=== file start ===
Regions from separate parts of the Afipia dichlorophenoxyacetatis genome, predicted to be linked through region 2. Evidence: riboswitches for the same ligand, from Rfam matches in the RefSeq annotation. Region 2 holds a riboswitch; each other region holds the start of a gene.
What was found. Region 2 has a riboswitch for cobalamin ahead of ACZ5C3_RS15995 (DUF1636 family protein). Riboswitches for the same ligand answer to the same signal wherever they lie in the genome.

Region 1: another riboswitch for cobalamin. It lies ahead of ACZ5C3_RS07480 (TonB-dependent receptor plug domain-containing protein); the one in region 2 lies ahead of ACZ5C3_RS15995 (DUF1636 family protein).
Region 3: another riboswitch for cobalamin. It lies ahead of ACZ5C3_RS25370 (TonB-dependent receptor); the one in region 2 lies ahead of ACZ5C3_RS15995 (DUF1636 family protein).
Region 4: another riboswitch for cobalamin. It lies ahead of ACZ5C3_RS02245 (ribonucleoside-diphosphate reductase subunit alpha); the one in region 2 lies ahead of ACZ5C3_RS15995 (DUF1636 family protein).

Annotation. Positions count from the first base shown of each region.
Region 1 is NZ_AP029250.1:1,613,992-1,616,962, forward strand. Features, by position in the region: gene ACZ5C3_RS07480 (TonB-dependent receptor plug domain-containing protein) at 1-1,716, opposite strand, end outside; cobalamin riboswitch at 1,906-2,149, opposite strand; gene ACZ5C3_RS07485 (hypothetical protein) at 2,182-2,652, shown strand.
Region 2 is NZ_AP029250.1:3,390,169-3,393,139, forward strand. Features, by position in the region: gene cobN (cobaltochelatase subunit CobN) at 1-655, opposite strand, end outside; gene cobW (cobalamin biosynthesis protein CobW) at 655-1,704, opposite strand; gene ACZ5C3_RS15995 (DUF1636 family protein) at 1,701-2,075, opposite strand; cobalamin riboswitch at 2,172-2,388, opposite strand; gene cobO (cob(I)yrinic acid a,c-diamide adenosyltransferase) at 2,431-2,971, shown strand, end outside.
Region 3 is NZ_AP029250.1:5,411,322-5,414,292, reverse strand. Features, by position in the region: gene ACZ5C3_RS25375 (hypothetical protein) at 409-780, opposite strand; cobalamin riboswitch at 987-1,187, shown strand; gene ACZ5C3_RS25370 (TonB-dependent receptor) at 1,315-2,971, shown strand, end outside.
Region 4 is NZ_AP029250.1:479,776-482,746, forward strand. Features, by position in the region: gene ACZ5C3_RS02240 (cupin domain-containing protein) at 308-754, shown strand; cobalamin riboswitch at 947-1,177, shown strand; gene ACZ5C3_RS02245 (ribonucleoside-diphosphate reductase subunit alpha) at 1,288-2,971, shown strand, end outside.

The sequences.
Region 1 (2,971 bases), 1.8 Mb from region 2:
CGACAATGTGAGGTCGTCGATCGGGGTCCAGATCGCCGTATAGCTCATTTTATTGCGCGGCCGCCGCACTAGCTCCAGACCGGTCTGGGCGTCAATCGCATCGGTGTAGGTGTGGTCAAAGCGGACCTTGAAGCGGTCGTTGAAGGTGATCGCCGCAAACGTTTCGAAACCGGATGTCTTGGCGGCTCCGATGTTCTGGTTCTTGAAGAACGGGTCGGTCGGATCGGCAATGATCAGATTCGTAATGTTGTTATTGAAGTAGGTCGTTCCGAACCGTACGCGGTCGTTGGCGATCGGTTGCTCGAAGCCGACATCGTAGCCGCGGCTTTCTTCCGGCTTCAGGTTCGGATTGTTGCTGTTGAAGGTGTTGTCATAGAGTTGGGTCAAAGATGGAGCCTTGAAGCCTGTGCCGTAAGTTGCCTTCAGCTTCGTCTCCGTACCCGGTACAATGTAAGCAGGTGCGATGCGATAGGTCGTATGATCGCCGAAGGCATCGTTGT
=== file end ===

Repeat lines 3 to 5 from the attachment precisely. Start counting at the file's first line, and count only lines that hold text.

Region 1: another riboswitch for cobalamin. It lies ahead of ACZ5C3_RS07480 (TonB-dependent receptor plug domain-containing protein); the one in region 2 lies ahead of ACZ5C3_RS15995 (DUF1636 family protein).
Region 3: another riboswitch for cobalamin. It lies ahead of ACZ5C3_RS25370 (TonB-dependent receptor); the one in region 2 lies ahead of ACZ5C3_RS15995 (DUF1636 family protein).
Region 4: another riboswitch for cobalamin. It lies ahead of ACZ5C3_RS02245 (ribonucleoside-diphosphate reductase subunit alpha); the one in region 2 lies ahead of ACZ5C3_RS15995 (DUF1636 family protein).